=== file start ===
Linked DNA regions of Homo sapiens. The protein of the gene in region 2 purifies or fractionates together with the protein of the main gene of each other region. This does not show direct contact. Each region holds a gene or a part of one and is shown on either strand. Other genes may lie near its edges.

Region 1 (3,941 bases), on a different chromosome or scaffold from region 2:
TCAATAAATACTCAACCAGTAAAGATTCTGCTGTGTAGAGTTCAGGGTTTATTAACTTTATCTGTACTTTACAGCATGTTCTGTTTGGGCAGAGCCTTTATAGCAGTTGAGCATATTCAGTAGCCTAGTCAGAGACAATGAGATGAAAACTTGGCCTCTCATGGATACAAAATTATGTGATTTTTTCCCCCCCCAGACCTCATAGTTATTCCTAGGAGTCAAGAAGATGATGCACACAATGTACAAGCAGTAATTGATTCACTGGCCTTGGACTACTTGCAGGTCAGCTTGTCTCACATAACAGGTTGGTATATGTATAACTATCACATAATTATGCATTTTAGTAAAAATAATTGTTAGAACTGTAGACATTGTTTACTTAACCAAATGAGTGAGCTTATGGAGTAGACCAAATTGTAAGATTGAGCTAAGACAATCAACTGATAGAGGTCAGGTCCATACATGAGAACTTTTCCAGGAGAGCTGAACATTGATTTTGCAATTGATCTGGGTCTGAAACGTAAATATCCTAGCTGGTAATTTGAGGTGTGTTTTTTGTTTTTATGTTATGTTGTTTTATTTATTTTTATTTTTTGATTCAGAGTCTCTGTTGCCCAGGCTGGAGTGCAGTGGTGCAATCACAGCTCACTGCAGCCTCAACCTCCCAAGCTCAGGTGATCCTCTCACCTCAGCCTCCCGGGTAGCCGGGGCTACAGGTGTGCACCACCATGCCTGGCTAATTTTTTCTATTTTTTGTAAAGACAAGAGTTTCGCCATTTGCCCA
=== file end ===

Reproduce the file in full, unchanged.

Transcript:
Linked DNA regions of Homo sapiens. The protein of the gene in region 2 purifies or fractionates together with the protein of the main gene of each other region. This does not show direct contact. Each region holds a gene or a part of one and is shown on either strand. Other genes may lie near its edges.

Region 1 (3,941 bases), on a different chromosome or scaffold from region 2:
TCAATAAATACTCAACCAGTAAAGATTCTGCTGTGTAGAGTTCAGGGTTTATTAACTTTATCTGTACTTTACAGCATGTTCTGTTTGGGCAGAGCCTTTATAGCAGTTGAGCATATTCAGTAGCCTAGTCAGAGACAATGAGATGAAAACTTGGCCTCTCATGGATACAAAATTATGTGATTTTTTCCCCCCCCAGACCTCATAGTTATTCCTAGGAGTCAAGAAGATGATGCACACAATGTACAAGCAGTAATTGATTCACTGGCCTTGGACTACTTGCAGGTCAGCTTGTCTCACATAACAGGTTGGTATATGTATAACTATCACATAATTATGCATTTTAGTAAAAATAATTGTTAGAACTGTAGACATTGTTTACTTAACCAAATGAGTGAGCTTATGGAGTAGACCAAATTGTAAGATTGAGCTAAGACAATCAACTGATAGAGGTCAGGTCCATACATGAGAACTTTTCCAGGAGAGCTGAACATTGATTTTGCAATTGATCTGGGTCTGAAACGTAAATATCCTAGCTGGTAATTTGAGGTGTGTTTTTTGTTTTTATGTTATGTTGTTTTATTTATTTTTATTTTTTGATTCAGAGTCTCTGTTGCCCAGGCTGGAGTGCAGTGGTGCAATCACAGCTCACTGCAGCCTCAACCTCCCAAGCTCAGGTGATCCTCTCACCTCAGCCTCCCGGGTAGCCGGGGCTACAGGTGTGCACCACCATGCCTGGCTAATTTTTTCTATTTTTTGTAAAGACAAGAGTTTCGCCATTTGCCCA